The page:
What does CCA mean?
CCA is the Cold Cranking performance, which measures the starting performance of the battery. I.e. the higher the CCA, the easier it will be to start the vehicle. CCA can be measured in EN (the European standard) or SAE (the American standard).
Where is my invoice/guarantee?
Your invoice is automatically emailed to you at the time the payment goes through. This is your proof of purchase and your warranty so it must be put in safe keeping. (always check your spam/junk folders if you cannot see it in your inbox).
Can I specify a time for delivery?
Unfortunately we can not specify a delivery time, however if you are happy for the couriers to leave your item somewhere secure or with a neighbour, the parcel does not have to be signed for. Please add any requests to the special instructions box when ordering or contact us on 01684 298 800 with your order number.
What do I do if my item has been damaged during transport?
If the transport company is still there please notify them when signing for the product. Damaged goods can only be claimed in the first 24 hours after this period we will be unable to help you. It is very important upon reception of the item that you check that the product has arrived in good conditions. You can call 01684 298800 or email us at [email protected]. Once the claim has been accepted we aim to send out a replacement product in the 48 hours after informing us.
What do I do If I want to cancel my order?
If you wish to cancel you order you must contact us as soon as possible to avoid additional costs. You can contact us on 01684 298800 or email us at [email protected]. If the product has already been shipped you must return the battery at your own cost. We will refund you less any shipping costs paid. If the item has not been dispatched we will refund the total amount of the order.
Are the batteries delivered charged?
Yes all the batteries arrive charged. For batteries that require activation packs to be added to the battery, these are dry charged and just need to be left to stand for 30 minutes once the pack is added.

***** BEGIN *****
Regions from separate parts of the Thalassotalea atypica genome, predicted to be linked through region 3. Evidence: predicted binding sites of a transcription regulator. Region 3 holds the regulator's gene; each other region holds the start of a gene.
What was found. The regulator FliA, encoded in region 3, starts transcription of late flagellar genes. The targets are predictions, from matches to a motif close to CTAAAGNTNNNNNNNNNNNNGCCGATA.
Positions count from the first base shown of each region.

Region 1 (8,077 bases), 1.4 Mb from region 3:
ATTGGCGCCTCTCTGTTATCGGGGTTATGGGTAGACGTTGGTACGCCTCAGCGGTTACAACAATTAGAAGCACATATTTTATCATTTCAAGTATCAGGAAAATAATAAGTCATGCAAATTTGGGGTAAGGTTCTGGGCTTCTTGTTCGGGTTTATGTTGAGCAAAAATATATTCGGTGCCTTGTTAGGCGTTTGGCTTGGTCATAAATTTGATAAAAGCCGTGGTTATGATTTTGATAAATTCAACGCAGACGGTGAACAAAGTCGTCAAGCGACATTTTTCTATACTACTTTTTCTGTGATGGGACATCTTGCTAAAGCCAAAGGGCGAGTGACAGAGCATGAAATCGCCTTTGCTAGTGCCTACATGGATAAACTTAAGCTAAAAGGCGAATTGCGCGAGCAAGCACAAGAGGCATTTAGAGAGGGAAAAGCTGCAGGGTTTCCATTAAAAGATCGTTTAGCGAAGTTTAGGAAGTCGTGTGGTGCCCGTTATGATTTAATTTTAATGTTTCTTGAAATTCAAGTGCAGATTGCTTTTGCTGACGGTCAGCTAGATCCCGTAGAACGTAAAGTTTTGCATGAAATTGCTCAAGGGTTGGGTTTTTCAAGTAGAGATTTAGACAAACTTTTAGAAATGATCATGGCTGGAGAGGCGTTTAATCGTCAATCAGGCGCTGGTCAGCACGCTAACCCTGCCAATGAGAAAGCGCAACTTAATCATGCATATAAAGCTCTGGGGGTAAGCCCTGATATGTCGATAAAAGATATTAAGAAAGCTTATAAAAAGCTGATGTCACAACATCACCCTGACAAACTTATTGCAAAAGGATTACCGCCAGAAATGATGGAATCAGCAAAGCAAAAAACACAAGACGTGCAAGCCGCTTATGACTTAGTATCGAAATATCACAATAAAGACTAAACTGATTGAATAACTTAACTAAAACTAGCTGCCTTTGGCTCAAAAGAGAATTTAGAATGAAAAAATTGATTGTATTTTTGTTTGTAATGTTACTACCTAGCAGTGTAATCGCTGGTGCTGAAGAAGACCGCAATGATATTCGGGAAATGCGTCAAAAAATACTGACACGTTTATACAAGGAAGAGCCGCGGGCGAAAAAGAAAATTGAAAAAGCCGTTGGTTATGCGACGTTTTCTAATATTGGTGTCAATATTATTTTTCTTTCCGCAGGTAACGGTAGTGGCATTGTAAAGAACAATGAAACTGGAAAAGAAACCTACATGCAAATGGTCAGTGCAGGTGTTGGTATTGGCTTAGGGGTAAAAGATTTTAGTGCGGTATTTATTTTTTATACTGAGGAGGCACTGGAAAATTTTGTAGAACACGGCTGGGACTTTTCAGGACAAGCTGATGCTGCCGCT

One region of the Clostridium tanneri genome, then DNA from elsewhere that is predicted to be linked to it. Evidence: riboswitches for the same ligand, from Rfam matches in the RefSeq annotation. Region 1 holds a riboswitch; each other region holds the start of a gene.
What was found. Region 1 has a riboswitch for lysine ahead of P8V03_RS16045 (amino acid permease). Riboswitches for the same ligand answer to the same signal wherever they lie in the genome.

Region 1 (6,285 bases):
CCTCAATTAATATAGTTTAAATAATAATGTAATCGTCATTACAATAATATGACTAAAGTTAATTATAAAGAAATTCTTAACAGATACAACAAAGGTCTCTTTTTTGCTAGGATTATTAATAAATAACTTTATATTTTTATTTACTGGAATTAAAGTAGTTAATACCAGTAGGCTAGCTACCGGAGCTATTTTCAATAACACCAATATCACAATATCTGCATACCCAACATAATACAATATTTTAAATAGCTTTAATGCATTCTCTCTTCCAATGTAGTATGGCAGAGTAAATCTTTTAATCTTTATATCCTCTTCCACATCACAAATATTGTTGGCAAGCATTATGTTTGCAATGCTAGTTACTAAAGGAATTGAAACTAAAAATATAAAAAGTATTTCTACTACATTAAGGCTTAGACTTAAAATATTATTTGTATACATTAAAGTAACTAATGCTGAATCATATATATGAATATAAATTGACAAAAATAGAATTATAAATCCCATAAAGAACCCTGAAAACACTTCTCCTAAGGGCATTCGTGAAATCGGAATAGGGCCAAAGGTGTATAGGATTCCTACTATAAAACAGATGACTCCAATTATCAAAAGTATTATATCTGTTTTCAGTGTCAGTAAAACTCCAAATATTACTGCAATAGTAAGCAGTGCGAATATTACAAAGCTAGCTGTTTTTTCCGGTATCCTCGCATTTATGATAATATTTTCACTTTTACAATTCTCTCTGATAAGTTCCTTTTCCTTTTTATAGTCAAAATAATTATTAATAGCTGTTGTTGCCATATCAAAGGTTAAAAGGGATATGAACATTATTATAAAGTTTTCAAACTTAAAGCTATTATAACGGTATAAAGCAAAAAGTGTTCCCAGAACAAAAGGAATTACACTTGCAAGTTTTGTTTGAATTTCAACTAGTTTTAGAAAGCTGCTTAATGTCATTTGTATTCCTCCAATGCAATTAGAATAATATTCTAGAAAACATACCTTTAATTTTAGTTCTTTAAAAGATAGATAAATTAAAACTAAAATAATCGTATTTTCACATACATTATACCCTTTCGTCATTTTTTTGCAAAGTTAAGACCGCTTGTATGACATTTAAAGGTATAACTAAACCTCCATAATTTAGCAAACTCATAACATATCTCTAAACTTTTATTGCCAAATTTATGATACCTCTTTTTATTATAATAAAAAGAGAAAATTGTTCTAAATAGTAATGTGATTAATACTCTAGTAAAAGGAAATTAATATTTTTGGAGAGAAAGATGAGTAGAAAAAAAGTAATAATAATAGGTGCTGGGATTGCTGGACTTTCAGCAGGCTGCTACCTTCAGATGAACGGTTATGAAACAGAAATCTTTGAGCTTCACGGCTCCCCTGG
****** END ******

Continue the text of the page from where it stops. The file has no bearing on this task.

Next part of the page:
Why would I pick a sealed calcium battery over other batteries?
Calcium is added in small quantities to the lead used in the plates inside the battery. The advantage of this is it makes the plates less soft so makes the battery more mechanically rugged. This is an advantage when used in motor vehicles.
Calcium in the plates reduces self-discharge, so if you don’t start and run your car for a long time you are less likely to find it with a flat battery.
How do I know if I need a new battery?
The only fool-proof way to make sure your vehicle is in need of a replacement battery is to have your battery tested. However the usual symptoms are a sluggish turn over, vehicle not starting at all and/or a clicking noise coming from the car when you try to turn the ignition.
Should I keep my battery on charge?
Keeping your battery on charge is always beneficial as batteries work using chemical reactions. As the battery discharges, it begins to sulphate and so may lead to the chemical reaction inside the battery being affected, therefore this will affect the performance of the battery. The battery charger would need to be fully automatic with maintenance program.
We recommend to charge batteries every 6 weeks if they are in not in use as batteries naturally self discharge even when not in use.
How do I fit a battery to my vehicle?
Preparation of the battery:
- Clear away any items on the tray which might damage the battery. (Placing a heavy battery on a piece of sharp grit can puncture the bottom of the battery).
- Check that the connectors, the hold-down clamps and the tray are clean and corrosion free. (if there is any corrosion, hot water will instantly remove this).